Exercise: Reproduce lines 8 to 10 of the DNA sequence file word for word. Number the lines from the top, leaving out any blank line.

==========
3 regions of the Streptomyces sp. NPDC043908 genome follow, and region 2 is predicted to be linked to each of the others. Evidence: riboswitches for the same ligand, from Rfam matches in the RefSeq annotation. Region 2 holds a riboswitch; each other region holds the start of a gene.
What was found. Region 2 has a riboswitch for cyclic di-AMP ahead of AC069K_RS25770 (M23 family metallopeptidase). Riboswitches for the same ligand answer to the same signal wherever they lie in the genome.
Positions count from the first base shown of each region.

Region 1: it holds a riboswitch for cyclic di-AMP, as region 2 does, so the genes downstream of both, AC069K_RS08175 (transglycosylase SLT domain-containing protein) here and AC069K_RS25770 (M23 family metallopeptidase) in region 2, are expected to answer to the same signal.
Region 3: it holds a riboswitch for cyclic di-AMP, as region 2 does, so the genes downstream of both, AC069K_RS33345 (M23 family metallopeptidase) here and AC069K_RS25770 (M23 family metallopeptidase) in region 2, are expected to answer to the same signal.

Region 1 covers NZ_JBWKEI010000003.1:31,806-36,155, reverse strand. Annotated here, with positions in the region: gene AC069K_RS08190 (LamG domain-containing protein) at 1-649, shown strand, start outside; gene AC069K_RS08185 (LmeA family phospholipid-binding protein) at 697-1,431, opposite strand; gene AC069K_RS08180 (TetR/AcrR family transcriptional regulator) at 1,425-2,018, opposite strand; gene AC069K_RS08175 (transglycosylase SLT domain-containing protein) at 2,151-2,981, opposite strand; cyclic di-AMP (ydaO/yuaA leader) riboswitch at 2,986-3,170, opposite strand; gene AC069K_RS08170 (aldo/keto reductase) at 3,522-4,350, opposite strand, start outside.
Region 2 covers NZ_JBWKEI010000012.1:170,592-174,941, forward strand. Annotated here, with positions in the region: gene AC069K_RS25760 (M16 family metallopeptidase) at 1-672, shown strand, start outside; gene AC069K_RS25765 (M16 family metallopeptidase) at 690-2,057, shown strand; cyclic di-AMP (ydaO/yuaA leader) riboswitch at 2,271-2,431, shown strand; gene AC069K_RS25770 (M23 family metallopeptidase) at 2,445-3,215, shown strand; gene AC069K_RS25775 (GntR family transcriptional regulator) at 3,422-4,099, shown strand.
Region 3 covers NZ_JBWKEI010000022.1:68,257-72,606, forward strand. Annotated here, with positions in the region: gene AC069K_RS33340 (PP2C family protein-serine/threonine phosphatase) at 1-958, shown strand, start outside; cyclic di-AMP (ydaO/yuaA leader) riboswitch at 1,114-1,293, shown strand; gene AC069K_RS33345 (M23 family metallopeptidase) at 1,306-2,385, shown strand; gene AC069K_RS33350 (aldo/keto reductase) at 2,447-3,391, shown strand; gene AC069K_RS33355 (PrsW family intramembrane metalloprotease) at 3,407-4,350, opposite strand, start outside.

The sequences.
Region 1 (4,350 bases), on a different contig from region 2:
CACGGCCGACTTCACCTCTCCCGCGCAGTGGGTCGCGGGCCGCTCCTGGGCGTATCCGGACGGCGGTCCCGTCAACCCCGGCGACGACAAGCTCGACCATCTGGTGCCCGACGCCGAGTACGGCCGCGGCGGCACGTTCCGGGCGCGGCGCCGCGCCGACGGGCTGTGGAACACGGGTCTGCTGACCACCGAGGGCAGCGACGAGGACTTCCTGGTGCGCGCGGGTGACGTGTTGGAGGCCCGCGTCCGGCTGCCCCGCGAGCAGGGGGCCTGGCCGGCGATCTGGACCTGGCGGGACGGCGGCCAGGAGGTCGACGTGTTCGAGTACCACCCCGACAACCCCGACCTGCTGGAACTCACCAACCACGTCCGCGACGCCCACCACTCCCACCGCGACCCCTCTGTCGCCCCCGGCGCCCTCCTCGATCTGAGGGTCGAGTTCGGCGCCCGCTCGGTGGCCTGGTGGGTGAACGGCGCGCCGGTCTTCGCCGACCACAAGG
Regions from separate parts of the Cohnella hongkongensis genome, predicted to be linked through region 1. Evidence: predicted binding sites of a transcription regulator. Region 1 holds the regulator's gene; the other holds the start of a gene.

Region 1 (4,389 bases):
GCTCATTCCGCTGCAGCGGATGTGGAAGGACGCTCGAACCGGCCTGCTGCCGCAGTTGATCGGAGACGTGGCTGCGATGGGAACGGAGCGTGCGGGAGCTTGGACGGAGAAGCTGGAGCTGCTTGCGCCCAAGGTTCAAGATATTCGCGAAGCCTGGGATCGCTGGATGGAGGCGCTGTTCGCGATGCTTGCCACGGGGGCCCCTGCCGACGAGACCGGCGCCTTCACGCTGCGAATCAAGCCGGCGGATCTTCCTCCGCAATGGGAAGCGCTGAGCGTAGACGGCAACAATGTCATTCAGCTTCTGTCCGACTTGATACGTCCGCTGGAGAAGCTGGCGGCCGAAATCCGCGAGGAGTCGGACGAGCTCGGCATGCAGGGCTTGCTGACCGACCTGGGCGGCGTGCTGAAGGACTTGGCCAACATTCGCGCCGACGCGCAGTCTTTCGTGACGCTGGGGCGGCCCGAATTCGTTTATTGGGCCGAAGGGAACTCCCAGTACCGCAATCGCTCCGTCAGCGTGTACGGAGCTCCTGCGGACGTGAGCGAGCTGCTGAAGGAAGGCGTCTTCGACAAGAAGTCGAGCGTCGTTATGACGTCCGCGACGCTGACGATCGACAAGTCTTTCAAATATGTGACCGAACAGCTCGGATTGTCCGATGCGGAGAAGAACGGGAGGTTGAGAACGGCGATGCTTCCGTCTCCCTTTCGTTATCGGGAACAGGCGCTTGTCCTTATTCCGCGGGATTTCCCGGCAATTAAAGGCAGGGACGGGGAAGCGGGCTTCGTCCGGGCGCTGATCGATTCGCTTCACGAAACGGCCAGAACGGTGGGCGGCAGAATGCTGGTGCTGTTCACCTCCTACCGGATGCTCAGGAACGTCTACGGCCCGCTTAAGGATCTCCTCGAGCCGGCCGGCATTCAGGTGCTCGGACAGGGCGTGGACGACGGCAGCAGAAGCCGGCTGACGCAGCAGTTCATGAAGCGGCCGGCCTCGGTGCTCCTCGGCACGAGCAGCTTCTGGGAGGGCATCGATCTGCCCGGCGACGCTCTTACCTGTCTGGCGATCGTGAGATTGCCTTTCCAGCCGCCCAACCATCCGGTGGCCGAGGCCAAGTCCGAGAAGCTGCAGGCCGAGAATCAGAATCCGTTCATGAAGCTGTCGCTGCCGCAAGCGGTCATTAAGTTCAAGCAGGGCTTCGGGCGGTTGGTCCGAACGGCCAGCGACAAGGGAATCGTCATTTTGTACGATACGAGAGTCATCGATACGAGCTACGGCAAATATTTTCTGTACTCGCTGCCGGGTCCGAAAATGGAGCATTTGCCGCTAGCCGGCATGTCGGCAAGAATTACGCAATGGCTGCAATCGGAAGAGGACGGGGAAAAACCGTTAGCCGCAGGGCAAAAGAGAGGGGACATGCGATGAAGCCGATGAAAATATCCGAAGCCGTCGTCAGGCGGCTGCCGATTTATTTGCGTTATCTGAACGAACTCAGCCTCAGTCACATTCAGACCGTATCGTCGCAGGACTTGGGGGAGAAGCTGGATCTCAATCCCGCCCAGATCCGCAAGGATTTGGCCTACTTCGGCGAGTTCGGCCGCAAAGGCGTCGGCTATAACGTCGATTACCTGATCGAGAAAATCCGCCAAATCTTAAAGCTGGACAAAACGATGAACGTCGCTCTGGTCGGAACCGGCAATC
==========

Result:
Region 3 covers NZ_JBWKEI010000022.1:68,257-72,606, forward strand. Annotated here, with positions in the region: gene AC069K_RS33340 (PP2C family protein-serine/threonine phosphatase) at 1-958, shown strand, start outside; cyclic di-AMP (ydaO/yuaA leader) riboswitch at 1,114-1,293, shown strand; gene AC069K_RS33345 (M23 family metallopeptidase) at 1,306-2,385, shown strand; gene AC069K_RS33350 (aldo/keto reductase) at 2,447-3,391, shown strand; gene AC069K_RS33355 (PrsW family intramembrane metalloprotease) at 3,407-4,350, opposite strand, start outside.

The sequences.
Region 1 (4,350 bases), on a different contig from region 2: